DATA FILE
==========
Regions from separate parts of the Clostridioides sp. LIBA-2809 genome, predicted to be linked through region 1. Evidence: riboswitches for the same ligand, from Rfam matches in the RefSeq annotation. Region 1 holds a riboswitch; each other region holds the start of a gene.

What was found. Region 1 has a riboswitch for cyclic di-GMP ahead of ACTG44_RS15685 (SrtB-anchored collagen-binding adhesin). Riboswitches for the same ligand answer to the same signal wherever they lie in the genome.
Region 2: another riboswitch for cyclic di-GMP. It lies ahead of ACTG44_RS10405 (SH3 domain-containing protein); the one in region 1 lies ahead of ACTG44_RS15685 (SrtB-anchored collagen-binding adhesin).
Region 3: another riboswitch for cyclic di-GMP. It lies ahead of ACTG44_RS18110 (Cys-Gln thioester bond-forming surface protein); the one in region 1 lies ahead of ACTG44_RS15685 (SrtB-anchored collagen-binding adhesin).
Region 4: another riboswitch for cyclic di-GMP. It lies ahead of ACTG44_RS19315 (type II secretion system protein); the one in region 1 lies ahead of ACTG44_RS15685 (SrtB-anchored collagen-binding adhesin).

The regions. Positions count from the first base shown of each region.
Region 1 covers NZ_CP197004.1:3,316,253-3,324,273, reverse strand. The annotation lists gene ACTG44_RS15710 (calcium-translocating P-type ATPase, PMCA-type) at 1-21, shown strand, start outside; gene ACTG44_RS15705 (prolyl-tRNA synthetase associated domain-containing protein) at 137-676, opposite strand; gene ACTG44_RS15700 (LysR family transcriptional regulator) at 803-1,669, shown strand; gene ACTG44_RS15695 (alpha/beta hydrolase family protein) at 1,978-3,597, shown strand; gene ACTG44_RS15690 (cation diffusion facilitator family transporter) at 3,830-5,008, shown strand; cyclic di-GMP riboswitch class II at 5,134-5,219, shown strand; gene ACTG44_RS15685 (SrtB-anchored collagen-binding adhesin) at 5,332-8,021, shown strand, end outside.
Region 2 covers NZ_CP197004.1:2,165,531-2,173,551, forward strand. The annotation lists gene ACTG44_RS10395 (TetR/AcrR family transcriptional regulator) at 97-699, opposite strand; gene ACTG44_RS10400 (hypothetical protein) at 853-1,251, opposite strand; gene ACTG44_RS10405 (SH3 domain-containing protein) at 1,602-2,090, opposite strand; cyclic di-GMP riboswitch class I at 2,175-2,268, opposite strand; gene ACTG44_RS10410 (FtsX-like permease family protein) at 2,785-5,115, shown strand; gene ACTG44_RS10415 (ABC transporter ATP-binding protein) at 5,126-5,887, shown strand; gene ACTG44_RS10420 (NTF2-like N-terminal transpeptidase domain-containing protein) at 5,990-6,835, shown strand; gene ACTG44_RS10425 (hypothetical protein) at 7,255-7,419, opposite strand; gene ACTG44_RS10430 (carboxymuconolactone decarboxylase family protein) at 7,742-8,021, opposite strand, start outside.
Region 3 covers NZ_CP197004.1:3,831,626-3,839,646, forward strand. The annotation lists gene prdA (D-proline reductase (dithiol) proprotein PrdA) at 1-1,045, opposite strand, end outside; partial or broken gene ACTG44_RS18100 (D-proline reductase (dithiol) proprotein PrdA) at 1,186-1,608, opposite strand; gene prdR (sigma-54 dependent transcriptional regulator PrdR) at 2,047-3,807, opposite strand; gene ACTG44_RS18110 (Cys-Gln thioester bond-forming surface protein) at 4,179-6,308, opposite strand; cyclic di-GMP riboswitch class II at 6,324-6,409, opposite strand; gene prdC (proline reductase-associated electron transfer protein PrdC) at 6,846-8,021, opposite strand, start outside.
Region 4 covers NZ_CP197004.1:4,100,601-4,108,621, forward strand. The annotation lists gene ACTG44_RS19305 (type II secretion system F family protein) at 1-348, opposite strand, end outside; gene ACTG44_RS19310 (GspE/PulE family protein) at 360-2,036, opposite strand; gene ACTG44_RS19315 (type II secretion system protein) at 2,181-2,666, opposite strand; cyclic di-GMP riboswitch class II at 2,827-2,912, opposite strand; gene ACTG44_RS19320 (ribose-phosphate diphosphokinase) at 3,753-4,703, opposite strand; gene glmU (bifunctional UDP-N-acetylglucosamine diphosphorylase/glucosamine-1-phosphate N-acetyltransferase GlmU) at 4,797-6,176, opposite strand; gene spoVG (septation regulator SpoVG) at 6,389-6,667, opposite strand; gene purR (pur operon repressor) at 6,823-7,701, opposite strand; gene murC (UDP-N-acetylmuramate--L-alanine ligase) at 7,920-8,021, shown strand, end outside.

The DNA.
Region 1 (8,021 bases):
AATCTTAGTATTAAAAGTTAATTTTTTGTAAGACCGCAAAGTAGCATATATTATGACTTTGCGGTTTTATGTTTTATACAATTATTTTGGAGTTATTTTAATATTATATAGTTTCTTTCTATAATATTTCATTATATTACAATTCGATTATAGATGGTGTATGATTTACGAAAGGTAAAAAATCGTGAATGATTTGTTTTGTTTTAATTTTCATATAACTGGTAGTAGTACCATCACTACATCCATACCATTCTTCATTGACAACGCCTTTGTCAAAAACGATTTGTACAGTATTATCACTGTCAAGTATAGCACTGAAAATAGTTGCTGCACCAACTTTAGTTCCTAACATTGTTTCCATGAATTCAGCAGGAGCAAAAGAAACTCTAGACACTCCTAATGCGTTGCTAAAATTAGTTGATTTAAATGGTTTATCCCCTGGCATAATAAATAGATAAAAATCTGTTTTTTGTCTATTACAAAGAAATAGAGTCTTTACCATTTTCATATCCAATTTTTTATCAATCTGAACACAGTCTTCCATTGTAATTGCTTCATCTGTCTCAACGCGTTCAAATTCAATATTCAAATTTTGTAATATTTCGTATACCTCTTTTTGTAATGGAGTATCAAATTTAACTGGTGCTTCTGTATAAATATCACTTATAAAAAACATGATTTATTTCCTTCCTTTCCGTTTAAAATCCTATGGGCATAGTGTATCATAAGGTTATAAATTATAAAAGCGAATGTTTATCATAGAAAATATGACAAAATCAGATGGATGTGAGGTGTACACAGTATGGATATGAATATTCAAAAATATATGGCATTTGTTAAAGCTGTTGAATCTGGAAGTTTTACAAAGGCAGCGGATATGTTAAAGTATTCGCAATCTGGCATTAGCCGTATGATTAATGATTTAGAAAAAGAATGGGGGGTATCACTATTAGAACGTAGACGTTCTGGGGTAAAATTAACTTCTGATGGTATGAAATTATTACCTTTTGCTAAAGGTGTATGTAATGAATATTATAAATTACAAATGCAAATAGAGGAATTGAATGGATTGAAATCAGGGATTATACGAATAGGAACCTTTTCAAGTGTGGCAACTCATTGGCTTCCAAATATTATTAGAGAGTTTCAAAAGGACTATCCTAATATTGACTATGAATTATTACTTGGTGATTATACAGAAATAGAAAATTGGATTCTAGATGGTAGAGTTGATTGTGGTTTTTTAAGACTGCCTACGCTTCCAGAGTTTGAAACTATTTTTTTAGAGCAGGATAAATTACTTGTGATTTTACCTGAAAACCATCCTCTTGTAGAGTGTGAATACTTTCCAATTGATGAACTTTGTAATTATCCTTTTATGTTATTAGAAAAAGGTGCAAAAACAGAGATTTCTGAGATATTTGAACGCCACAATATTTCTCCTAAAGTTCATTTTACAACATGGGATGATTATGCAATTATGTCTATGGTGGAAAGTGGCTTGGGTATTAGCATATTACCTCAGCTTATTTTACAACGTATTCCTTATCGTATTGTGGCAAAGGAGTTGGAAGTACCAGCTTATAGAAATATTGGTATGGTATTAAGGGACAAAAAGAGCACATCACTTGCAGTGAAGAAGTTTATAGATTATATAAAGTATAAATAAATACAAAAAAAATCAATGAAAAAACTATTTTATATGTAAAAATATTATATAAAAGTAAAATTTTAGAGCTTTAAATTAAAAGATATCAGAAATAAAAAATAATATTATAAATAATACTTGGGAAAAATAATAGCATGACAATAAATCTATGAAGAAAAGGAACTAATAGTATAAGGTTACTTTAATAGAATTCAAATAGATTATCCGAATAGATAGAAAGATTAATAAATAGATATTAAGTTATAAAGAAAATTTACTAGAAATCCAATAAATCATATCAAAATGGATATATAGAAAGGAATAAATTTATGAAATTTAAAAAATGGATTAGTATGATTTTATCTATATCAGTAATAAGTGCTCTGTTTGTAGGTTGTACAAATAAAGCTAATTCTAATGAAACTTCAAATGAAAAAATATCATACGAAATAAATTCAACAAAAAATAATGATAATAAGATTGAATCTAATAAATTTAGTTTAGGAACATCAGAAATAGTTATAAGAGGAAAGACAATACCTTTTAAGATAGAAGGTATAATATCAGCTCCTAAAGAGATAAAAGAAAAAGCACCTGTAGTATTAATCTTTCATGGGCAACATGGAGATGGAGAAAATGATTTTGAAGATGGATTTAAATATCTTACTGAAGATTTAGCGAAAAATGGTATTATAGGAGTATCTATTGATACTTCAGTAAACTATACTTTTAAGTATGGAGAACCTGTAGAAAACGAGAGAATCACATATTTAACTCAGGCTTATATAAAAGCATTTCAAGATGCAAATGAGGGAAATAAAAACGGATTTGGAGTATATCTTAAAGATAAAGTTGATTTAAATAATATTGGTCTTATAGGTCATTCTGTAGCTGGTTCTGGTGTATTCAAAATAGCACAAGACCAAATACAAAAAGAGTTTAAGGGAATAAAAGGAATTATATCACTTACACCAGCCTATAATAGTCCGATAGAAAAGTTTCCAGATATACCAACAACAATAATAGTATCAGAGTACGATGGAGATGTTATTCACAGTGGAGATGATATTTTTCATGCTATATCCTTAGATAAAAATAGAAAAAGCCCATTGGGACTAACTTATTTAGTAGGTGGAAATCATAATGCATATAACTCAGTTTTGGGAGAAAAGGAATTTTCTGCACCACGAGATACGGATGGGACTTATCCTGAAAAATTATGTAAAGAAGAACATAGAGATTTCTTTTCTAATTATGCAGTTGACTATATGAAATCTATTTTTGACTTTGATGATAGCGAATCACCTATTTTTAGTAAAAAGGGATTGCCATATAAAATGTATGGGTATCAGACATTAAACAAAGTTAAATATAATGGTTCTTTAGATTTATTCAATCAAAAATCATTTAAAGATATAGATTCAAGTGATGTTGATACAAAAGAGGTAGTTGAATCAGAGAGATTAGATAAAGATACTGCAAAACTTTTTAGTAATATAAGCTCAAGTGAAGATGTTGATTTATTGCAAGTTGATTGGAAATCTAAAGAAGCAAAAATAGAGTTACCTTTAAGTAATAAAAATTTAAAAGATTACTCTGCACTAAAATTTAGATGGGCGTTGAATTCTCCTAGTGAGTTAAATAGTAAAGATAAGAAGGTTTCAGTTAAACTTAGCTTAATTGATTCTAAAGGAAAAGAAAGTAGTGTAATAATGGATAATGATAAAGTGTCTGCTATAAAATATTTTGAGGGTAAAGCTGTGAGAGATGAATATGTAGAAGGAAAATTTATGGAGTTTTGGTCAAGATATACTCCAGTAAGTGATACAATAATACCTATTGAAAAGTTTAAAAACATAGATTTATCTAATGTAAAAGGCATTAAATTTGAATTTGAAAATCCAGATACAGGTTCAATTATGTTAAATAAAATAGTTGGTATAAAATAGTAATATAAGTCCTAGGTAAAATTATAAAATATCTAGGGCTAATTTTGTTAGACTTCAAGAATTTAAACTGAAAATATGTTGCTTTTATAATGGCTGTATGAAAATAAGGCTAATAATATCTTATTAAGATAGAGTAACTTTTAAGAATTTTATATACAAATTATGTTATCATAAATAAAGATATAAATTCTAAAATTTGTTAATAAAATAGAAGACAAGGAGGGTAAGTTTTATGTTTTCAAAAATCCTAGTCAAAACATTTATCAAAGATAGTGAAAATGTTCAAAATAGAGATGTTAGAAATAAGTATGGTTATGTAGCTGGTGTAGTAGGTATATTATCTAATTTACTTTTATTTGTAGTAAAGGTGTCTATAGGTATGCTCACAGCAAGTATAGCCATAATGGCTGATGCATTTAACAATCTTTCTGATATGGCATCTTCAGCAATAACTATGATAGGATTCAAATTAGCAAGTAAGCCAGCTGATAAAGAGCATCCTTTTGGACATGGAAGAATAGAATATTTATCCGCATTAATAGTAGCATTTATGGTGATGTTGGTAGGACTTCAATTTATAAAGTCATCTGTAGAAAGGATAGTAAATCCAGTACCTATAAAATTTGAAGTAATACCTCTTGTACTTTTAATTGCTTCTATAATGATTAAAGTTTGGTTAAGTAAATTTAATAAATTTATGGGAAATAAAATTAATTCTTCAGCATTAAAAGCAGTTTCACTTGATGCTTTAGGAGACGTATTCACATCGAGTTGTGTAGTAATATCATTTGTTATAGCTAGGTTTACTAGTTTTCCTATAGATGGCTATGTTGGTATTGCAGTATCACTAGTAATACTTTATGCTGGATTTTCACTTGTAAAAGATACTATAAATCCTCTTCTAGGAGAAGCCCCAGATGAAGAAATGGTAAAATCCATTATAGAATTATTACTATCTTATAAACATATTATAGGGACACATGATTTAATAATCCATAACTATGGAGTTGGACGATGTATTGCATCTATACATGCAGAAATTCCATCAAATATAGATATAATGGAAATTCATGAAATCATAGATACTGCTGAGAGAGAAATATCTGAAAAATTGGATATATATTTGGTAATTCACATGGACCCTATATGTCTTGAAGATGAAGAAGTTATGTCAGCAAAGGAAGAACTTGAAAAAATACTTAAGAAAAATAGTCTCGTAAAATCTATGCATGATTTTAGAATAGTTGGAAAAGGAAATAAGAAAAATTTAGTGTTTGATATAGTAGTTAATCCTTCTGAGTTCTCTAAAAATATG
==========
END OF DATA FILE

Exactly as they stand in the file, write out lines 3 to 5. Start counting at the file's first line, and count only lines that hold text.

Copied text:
Region 2: another riboswitch for cyclic di-GMP. It lies ahead of ACTG44_RS10405 (SH3 domain-containing protein); the one in region 1 lies ahead of ACTG44_RS15685 (SrtB-anchored collagen-binding adhesin).
Region 3: another riboswitch for cyclic di-GMP. It lies ahead of ACTG44_RS18110 (Cys-Gln thioester bond-forming surface protein); the one in region 1 lies ahead of ACTG44_RS15685 (SrtB-anchored collagen-binding adhesin).
Region 4: another riboswitch for cyclic di-GMP. It lies ahead of ACTG44_RS19315 (type II secretion system protein); the one in region 1 lies ahead of ACTG44_RS15685 (SrtB-anchored collagen-binding adhesin).